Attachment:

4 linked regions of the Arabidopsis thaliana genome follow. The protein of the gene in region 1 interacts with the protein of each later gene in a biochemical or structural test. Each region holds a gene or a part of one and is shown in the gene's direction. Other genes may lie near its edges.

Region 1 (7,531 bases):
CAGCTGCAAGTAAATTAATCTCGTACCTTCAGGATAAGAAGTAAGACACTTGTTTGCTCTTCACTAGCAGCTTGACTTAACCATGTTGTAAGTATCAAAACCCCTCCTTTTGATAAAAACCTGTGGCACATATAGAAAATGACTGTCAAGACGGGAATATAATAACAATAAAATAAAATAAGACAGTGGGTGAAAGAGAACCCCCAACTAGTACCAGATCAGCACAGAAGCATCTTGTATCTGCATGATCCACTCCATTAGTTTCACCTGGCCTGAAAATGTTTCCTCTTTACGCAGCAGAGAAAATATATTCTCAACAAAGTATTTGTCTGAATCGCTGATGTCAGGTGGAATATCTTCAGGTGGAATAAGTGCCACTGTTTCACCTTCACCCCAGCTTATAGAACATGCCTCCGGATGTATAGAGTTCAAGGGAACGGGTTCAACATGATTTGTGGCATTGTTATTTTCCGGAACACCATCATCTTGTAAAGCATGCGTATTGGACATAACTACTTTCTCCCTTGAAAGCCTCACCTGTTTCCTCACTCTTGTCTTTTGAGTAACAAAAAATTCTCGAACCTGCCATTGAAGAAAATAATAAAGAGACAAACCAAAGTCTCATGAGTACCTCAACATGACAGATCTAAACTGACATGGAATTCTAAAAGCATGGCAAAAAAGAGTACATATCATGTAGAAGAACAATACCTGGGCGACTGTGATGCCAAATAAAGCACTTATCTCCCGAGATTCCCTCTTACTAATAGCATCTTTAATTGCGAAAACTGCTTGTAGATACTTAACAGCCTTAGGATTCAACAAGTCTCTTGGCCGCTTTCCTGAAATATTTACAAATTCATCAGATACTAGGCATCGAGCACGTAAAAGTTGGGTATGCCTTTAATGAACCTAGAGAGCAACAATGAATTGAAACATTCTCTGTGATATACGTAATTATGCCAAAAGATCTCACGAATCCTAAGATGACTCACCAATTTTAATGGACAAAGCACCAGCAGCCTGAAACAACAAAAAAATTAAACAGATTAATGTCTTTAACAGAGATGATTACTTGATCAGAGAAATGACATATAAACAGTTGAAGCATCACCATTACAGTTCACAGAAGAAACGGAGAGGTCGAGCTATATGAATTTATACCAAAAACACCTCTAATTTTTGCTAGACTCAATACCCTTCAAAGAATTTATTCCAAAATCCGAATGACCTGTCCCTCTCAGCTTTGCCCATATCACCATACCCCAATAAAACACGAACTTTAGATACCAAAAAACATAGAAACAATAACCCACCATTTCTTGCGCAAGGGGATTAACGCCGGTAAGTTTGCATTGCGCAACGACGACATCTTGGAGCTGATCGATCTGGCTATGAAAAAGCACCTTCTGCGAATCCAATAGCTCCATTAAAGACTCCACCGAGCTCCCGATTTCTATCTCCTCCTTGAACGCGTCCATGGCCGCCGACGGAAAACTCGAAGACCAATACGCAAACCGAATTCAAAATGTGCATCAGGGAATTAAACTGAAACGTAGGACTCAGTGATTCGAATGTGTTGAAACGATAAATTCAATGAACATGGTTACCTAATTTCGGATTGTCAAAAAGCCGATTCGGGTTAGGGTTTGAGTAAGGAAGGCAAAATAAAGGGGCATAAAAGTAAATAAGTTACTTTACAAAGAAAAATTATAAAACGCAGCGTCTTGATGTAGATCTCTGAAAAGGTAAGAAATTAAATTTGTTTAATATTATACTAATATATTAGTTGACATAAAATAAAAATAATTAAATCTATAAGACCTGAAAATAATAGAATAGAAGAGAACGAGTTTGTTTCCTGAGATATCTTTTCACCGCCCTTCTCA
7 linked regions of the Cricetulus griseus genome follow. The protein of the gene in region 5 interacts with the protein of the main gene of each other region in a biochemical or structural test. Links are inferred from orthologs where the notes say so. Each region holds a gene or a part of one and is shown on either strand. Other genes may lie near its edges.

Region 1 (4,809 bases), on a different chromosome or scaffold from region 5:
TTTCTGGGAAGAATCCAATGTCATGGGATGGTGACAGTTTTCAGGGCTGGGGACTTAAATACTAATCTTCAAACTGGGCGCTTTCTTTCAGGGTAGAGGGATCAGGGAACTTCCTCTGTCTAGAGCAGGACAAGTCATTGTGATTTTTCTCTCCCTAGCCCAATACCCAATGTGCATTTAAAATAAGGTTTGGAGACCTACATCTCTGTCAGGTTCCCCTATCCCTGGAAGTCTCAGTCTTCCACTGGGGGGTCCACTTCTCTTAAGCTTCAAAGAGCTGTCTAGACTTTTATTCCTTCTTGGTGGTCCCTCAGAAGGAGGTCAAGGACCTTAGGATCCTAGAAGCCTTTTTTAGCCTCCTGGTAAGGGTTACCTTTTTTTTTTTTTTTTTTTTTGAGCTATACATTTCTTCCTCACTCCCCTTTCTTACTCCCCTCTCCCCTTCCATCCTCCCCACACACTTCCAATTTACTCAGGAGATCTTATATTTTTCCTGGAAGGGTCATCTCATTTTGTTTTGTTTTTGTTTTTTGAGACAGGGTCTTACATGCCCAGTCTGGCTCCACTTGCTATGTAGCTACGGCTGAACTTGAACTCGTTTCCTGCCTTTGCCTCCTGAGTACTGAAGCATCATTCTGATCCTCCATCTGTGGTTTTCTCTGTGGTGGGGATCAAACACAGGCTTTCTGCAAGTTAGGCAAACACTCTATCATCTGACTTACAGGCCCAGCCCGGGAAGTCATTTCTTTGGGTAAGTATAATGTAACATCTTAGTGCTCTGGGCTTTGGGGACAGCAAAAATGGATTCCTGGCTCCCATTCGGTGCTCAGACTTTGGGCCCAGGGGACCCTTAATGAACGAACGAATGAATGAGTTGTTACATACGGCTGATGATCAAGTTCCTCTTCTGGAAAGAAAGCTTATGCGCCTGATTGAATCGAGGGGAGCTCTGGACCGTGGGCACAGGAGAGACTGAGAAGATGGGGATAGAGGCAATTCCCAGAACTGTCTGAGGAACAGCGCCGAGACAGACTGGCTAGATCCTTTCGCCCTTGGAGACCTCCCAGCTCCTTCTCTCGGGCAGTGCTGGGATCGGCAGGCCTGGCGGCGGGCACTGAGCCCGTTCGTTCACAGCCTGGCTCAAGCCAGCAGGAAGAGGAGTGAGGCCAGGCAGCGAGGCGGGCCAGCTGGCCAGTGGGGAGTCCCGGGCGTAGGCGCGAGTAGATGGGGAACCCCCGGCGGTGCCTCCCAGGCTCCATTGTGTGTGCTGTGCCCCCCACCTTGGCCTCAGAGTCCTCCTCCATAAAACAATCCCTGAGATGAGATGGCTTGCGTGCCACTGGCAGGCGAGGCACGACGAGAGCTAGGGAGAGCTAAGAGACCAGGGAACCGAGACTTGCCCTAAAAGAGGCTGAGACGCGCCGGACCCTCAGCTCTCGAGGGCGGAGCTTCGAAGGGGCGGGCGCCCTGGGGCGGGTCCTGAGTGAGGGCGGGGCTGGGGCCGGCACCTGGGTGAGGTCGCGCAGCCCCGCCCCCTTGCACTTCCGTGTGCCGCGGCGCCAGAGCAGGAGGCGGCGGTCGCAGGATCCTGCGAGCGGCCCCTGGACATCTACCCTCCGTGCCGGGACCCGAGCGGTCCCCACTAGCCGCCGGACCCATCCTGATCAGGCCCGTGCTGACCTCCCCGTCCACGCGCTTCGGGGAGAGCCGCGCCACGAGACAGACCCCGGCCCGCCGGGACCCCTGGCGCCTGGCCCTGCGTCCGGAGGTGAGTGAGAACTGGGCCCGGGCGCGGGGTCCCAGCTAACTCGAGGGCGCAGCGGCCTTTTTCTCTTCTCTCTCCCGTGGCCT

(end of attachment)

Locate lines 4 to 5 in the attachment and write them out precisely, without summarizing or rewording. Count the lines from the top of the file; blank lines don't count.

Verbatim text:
7 linked regions of the Cricetulus griseus genome follow. The protein of the gene in region 5 interacts with the protein of the main gene of each other region in a biochemical or structural test. Links are inferred from orthologs where the notes say so. Each region holds a gene or a part of one and is shown on either strand. Other genes may lie near its edges.

Region 1 (4,809 bases), on a different chromosome or scaffold from region 5: